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Thor: Love and Thunder

The Norse god’s fourth stand-alone film has an enticing villain and an aversion to self-seriousness

The Marvel Cinematic Universe has been seismic enough to warrant its own chapter in movie history. The way that stand-alone films were finely interconnected into one greater narrative arc was groundbreaking in how studios structured their slates and led to copycats all around. However, after the culmination of this storyline in Avengers: Endgame (2019), Marvel has become a victim of its own success, plagued with delivering even more films despite the lack of a story.

Thor: Love and Thunder (2022) is the newest MCU film, and the fourth stand-alone Thor film. In it we find Thor (Chris Hemsworth) teaming up with the Guardians of the Galaxy to vanquish evil foes from helpless planets. However, when a mysterious man called Gorr the God Butcher (Christian Bale) starts traversing the universe, murdering gods, Thor must face him before it’s too late. Along for the ride he encounters his ex-girlfriend Jane Foster (Natalie Portman) who has gained on new and familiar powers.

Thor: Love and Thunder has Taika Waititi return to the director’s chair after he successfully relaunched the self-serious character in Thor: Ragnarok (2017). With Love and Thunder Waititi retains the tongue-in-cheek and satirical humor that breathed new life into the stale Norse god. The new plot, centered around Gorr, a man in a crisis of faith, and a god coming to terms with his humanity, might have been a fascinating one, and yet Waititi seems afraid of taking anything within this film too seriously. This makes for good comedy at first, but in moments where emotional depth and narrative stakes are warranted, it robs them of impact. As such, Waititi’s handling of the character of Thor makes him seem more buffoonish than he perhaps intended.

Love and Thunder also marks the definitive mark where we can confirm that Marvel has no idea where it is steering its overarching story. Since Avengers: Endgame we’ve had seven films and six Disney+ shows, and they not only are insular looking as to their properties, but they even begin to contradict each other and step on one another’s toes. Marvel super-producer Kevin Feige seems to have left the post-Endgame properties to drift off by themselves, perhaps daunted at delivering another slow build to an epic finale that Endgame pulled off so well. Thus, this slow disconnection of the MCU proves to be whimpering along rather than having been stoppered with style. In this sense, Love and Thunder follows a pattern of setting up more introverted Thor sequels than in lassoing its IP buddies along.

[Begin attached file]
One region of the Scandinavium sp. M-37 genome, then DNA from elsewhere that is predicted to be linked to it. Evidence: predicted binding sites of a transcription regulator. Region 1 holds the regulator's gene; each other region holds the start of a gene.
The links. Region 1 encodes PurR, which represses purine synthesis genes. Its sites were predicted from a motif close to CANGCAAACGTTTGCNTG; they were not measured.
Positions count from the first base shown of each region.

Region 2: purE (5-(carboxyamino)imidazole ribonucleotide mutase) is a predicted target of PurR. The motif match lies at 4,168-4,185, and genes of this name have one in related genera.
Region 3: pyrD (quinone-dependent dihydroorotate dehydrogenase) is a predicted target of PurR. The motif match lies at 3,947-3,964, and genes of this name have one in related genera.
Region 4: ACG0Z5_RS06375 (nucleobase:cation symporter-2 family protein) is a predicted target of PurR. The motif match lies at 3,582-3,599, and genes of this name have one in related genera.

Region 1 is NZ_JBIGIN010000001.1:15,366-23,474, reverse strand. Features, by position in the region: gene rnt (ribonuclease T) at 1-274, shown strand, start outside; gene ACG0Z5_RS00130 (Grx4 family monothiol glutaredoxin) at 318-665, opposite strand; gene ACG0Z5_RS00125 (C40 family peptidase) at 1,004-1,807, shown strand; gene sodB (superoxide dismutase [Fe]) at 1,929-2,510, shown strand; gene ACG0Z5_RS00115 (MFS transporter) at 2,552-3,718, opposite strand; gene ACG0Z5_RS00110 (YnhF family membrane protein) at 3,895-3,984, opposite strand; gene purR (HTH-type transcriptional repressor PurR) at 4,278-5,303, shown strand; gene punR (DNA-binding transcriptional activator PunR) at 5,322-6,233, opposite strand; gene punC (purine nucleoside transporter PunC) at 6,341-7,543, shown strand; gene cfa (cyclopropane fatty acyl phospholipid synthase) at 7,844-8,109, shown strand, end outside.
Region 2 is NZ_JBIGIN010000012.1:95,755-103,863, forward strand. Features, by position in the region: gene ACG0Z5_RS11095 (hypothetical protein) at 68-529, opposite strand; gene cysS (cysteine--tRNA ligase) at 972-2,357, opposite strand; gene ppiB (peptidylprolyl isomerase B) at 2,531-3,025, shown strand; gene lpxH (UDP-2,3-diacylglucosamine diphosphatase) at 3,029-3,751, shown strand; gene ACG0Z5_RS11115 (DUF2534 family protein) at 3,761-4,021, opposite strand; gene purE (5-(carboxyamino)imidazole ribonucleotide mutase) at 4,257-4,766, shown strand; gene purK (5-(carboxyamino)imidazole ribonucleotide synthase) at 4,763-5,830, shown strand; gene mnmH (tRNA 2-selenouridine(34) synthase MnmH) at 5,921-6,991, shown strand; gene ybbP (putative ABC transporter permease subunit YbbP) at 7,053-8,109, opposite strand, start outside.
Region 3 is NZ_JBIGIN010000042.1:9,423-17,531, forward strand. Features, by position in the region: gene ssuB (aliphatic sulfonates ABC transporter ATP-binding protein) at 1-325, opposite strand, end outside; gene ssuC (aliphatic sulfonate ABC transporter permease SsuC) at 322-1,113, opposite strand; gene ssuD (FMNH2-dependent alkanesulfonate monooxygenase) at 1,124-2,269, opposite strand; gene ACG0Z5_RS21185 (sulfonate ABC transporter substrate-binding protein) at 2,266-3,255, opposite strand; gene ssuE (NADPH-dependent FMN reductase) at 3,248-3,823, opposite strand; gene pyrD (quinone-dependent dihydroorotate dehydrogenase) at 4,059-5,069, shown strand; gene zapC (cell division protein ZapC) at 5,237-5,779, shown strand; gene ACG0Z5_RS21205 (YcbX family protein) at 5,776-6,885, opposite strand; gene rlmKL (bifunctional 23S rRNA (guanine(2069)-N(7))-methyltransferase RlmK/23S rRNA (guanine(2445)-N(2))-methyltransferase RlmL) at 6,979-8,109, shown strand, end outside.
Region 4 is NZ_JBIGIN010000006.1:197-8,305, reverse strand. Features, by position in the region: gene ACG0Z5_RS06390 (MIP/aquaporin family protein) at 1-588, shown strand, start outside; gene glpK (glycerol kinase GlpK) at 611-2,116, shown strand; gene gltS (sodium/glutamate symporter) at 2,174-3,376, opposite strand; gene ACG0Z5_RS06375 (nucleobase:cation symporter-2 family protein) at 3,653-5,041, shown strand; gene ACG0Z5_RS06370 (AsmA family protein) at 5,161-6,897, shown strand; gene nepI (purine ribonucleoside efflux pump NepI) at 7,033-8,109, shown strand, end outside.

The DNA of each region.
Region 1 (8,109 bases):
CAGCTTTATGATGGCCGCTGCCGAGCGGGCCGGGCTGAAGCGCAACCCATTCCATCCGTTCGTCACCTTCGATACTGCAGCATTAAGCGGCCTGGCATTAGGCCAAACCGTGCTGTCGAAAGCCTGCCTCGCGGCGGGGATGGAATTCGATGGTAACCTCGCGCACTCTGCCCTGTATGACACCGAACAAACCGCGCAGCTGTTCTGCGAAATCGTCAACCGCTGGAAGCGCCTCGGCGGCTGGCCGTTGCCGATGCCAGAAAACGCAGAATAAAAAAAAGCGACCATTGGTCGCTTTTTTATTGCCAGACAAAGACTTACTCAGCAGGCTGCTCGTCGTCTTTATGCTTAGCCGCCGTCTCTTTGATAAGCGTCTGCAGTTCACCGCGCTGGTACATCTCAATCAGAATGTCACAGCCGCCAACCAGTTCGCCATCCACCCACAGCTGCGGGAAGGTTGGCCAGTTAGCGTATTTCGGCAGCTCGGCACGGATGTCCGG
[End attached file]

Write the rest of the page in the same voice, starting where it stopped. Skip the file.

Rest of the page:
Hemsworth once again is able to shine with the added comedic elements that Waititi brings along, but it is Christian Bale as the villain Gorr that really steals the show. Gorr can be added to the surprisingly short list of good MCU villains, with Bale bringing about an intensity and emotional depth that Waititi had been steering clear from with his other characters. This makes Gorr the most interesting character in Love and Thunder, and you only wish that he was given more screentime. Portman’s return as Jane is a welcome one too, especially with her evolved role from damsel-in-distress to bicep-flexing badass.

In the end, Thor: Love and Thunder is an entertaining revisit of the Thor characters but brings about diminishing returns from the crackle and pop that Ragnarok delivered. Bale brings about an inspired villain, but the entrenched lack of self-seriousness robs Love and Thunder from having any real weight to its narrative or character arcs.



About Young Critic

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I've been writing on different version of this website since February of 2013. I originally founded the website in a film-buff phase in high school, but it has since continued through college and into my adult life. Young Critic may be getting older, but the love and passion for film is forever young. 

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